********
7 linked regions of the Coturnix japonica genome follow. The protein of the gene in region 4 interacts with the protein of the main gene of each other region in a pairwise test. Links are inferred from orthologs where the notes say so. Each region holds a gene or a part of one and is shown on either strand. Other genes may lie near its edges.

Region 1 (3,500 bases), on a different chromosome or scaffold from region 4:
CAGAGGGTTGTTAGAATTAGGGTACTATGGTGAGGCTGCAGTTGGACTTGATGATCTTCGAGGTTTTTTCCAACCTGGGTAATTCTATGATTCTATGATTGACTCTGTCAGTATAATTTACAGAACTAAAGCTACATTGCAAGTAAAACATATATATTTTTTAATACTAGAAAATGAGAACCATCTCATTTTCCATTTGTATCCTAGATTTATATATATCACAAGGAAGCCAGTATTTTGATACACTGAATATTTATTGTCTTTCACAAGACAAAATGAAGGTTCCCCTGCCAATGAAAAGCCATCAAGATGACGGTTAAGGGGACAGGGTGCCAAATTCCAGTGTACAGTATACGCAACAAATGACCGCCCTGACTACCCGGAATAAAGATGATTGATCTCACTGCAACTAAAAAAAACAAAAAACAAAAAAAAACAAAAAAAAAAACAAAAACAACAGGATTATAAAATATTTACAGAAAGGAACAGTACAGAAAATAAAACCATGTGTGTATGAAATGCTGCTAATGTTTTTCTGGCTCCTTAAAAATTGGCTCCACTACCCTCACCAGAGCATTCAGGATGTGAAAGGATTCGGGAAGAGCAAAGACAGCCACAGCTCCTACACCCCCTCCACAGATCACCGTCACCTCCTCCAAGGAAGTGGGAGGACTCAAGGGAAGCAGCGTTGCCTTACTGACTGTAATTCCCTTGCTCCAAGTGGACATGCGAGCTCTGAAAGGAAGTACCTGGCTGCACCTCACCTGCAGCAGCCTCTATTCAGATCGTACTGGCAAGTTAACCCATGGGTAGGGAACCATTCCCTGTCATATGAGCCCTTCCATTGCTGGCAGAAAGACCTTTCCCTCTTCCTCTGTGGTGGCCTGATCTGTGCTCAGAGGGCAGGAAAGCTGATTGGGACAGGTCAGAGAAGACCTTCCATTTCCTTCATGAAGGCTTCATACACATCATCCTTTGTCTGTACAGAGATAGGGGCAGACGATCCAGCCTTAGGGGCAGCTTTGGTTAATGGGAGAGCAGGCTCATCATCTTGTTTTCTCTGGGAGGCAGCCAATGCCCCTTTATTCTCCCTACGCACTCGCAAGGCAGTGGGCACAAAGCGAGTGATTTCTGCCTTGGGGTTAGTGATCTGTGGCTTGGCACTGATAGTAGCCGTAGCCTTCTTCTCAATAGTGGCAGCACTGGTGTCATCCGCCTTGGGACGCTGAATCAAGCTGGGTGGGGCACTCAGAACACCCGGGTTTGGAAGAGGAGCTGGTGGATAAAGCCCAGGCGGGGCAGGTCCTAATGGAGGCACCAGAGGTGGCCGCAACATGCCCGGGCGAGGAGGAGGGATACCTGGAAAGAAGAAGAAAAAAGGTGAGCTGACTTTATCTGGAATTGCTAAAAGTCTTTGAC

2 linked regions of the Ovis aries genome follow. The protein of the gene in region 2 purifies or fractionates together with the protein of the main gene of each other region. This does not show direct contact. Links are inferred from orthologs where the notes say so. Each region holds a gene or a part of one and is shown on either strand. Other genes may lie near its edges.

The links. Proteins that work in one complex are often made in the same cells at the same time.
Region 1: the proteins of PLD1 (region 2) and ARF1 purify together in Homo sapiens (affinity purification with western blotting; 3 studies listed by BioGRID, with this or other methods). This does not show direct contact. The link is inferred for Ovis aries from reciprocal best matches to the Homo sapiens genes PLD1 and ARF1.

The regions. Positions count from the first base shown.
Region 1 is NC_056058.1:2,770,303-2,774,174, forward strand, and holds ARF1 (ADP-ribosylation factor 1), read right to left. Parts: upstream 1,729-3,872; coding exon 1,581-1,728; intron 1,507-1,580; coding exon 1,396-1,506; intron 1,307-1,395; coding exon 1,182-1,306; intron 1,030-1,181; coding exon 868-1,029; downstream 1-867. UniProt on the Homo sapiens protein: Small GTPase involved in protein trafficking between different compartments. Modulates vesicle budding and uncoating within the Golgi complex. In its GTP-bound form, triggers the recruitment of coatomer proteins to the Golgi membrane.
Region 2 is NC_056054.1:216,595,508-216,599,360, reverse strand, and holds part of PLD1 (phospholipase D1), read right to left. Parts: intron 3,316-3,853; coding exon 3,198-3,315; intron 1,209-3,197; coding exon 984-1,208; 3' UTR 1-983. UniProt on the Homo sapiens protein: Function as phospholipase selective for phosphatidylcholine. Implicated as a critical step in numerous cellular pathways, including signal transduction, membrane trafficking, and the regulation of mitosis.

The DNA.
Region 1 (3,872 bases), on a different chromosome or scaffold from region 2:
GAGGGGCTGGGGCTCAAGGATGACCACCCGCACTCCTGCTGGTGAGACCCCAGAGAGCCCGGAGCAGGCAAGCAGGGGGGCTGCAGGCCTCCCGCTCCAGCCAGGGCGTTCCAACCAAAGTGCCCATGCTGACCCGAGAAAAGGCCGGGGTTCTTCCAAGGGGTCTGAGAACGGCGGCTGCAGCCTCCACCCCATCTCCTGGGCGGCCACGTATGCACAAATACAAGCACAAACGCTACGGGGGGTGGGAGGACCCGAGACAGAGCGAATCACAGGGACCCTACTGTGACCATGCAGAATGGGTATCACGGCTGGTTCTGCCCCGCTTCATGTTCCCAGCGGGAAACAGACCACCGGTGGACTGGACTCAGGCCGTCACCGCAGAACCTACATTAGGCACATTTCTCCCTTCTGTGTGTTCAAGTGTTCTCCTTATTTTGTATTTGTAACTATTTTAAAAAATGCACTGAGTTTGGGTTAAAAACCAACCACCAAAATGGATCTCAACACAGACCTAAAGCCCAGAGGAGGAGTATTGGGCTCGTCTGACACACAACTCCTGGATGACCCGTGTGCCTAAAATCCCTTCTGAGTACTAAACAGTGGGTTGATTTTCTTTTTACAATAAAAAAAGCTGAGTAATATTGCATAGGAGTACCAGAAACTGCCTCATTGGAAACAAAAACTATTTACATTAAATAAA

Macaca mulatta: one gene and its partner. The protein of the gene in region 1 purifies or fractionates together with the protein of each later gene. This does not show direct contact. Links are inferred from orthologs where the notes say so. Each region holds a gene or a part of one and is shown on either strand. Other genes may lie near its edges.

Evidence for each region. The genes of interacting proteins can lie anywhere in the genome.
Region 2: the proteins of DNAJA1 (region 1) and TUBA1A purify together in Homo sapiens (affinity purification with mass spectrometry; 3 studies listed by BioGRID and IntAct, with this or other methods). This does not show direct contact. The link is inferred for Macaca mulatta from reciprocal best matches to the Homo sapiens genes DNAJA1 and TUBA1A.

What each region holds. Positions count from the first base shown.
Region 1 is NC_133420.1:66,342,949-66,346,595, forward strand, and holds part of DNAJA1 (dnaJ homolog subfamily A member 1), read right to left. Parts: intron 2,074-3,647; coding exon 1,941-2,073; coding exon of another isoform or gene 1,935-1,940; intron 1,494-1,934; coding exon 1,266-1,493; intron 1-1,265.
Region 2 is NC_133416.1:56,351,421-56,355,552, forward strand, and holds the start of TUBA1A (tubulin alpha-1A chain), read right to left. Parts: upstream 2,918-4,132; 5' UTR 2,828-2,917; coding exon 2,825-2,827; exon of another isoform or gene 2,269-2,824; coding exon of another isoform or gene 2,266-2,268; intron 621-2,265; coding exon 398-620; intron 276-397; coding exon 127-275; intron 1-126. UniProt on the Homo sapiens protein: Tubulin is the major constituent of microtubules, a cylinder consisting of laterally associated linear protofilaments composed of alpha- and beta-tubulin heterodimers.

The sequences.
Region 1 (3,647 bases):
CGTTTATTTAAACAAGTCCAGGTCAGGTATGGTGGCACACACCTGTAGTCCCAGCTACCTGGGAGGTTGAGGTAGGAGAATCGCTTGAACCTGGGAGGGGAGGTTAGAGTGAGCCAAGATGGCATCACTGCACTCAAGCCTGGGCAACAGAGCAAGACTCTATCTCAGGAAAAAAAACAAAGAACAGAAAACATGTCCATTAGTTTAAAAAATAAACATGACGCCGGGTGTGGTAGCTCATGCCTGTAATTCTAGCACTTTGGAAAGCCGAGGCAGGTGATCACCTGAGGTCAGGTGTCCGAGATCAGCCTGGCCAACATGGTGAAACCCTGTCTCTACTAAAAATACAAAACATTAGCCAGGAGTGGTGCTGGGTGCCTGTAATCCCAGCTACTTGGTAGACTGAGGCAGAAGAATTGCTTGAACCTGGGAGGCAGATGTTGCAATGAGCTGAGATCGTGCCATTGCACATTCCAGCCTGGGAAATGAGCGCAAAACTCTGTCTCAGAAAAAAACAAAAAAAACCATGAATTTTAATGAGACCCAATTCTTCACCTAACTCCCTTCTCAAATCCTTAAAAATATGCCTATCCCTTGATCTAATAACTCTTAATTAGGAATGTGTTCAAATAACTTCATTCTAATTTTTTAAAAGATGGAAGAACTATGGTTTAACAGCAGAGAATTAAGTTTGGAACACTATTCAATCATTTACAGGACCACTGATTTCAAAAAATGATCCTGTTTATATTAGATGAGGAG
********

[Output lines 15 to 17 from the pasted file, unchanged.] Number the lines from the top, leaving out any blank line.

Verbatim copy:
Region 2: the proteins of DNAJA1 (region 1) and TUBA1A purify together in Homo sapiens (affinity purification with mass spectrometry; 3 studies listed by BioGRID and IntAct, with this or other methods). This does not show direct contact. The link is inferred for Macaca mulatta from reciprocal best matches to the Homo sapiens genes DNAJA1 and TUBA1A.

What each region holds. Positions count from the first base shown.
Region 1 is NC_133420.1:66,342,949-66,346,595, forward strand, and holds part of DNAJA1 (dnaJ homolog subfamily A member 1), read right to left. Parts: intron 2,074-3,647; coding exon 1,941-2,073; coding exon of another isoform or gene 1,935-1,940; intron 1,494-1,934; coding exon 1,266-1,493; intron 1-1,265.